Amylin Resurrects Obesity Drug, in New Combination with Diabetes Drug Symlin

10/4/08Follow @xconomy

Leptin was hailed as a magic bullet for obesity based on rat studies in the 1990s, and then it failed miserably when Amgen took it into clinical trials. Now Amylin Pharmaceuticals thinks it has found a way to bring leptin back to life as a weight-loss drug, as part of a new combination with Symlin, a drug it markets for diabetes.

San Diego-based Amylin (NASDAQ: AMLN) is presenting data on its new combination weight-loss drug this weekend at The Obesity Society’s annual meeting in Phoenix, AZ. I got an overview of what Amylin will present there about its experimental treatment during an interview with Christian Weyer, the company’s vice president of corporate development for diabetes and obesity.

The opportunity, and risk, here is huge. About two-thirds of American adults are overweight or obese, according to the Centers for Disease Control and Prevention. The pharmaceutical industry has a history of failures here, and the most-prescribed treatment is still an appetite suppressant from the 1950s that causes side effects like nervousness and sleep problems, Weyer said. Since any new obesity drug will be taken by millions on a chronic basis, its safety has be squeaky clean. Madison, NJ-based Wyeth learned the hard way what happens when it’s not. The drugmaker has shelled out more than $21 billion in legal settlements after its fen-phen obesity drug combination was found to damage heart valves in some patients in the 1990s, according to its most recent quarterly report. And France-based Sanofi-Aventis had its Acomplia medicine rejected by FDA advisers last year after reports of suicidal thinking were linked to the drug.

“Safety is absolutely paramount in obesity drug development,” Weyer says.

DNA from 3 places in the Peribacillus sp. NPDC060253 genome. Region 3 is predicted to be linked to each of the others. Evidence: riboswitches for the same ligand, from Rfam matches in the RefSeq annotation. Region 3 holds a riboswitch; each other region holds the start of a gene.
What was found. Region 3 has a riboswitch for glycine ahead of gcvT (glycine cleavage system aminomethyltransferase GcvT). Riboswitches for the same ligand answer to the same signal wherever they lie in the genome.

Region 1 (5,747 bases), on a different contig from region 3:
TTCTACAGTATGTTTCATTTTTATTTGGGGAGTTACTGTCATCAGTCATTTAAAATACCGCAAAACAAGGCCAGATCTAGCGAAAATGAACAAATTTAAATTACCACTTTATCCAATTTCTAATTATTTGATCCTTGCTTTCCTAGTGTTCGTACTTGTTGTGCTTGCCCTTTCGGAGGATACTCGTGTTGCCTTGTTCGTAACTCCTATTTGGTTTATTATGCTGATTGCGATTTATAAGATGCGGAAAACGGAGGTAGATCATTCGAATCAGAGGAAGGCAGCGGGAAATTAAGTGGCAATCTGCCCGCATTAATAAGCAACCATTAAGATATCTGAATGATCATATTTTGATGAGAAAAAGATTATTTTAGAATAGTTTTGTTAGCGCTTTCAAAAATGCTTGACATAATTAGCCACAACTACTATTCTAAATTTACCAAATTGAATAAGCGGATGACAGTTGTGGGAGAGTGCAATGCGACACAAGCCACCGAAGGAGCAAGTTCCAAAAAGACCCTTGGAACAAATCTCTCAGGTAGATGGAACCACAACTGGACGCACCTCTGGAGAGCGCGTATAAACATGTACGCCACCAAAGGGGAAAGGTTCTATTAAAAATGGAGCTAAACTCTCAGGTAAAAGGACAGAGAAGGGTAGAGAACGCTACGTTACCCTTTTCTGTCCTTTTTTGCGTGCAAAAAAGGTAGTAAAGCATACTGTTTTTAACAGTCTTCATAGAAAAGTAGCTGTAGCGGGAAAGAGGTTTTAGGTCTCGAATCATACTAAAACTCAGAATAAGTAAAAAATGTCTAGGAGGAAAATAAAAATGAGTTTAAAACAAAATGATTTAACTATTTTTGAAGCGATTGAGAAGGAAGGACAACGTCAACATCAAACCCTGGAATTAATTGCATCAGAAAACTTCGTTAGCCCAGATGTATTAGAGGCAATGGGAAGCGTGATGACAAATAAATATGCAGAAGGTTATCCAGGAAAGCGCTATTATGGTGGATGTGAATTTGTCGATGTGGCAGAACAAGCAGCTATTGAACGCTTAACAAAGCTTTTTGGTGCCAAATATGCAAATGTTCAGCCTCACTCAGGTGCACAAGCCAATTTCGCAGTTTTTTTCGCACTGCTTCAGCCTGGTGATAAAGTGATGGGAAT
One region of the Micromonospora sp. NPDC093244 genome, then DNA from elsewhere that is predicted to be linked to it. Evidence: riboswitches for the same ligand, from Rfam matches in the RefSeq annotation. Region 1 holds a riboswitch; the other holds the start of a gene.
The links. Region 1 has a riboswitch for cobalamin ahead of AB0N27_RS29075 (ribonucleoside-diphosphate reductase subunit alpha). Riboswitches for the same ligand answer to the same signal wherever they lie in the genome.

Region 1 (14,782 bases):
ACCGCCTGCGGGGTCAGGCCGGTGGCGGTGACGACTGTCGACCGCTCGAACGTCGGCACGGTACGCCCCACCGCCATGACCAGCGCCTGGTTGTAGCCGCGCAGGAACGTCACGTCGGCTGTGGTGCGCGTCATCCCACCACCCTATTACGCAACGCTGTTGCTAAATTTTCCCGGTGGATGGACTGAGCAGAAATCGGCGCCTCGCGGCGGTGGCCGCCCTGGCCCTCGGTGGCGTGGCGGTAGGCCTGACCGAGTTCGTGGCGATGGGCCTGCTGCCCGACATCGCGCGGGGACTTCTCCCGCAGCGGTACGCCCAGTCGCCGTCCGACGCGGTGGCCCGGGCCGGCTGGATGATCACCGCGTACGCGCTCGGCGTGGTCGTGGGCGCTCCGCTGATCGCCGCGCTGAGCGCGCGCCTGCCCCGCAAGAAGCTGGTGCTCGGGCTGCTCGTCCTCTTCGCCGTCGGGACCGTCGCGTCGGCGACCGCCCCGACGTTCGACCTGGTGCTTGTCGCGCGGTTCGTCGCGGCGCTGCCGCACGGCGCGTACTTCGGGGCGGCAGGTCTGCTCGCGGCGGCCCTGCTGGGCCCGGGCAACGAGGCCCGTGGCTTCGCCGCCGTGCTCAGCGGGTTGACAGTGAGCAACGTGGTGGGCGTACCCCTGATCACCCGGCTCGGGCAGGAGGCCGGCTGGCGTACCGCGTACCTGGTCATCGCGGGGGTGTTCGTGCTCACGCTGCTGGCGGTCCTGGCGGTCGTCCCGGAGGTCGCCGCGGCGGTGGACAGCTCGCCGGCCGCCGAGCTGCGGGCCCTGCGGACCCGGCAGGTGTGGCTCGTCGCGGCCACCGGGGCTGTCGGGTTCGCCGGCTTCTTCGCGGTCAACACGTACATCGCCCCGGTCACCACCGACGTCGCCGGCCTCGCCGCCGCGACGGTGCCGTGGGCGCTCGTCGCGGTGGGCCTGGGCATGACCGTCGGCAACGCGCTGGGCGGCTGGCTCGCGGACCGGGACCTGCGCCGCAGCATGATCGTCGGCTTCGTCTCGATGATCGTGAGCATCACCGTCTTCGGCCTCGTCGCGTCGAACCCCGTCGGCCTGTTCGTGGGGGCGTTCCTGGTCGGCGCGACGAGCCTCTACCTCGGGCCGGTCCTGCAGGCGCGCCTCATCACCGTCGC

The ideal profile that Amylin has in mind is a medicine that can help patients lose 10 percent or more of their body weight, keep it off, and do it without any serious side effects like suicidal thoughts, cognitive impairment, or depression, Weyer says.

Amylin’s game plan is unlike other companies, which tend to develop small-molecule drugs, taken as oral pills, that hit receptors on brain cells that control whether people feel full. The problem with those medicines is that they tend to hit other cells in the brain that control moods, leading to side effects, Weyer says.

The Amylin approach is to use pramlintide, a genetically modified version of a hormone that’s secreted from the pancreas to slow down stomach emptying. It’s combined with metreleptin, a genetically modified version of the leptin hormone that’s secreted from fat cells, which sends a signal to the brain that it’s time to stop eating, Weyer says. The company’s scientists believe the drugs have complementary action, which is greater than the sum of either individual part, Weyer says. Since they are relatively large molecules, they are too big to cross the blood-brain barrier, and shouldn’t cause mood-altering side effects, he adds.

Results from a company-sponsored clinical trial in November 2007 seem to back up this hypothesis. It showed that pramlintide on its own helped patients lose 8.4 percent of their body weight after almost six months, which Weyer says “is probably sufficient to get the drug approved, but we’re aiming for greater weight loss.” When given in combination with metreleptin, though, patients lost 12.7 percent of their body weight, or about 25 pounds from the beginning of the study, compared with 17 pounds for those on pramlintide alone. The side effects included injection site reactions and nausea, which were mild to moderate in severity, and didn’t last long, researchers said.

Since these are genetically engineered protein drugs, they need to be given via injection just under the skin twice daily, Weyer says. This sounds like a drawback to me since most patients would prefer an oral pill, but Weyer brushed off the question. … Next Page »

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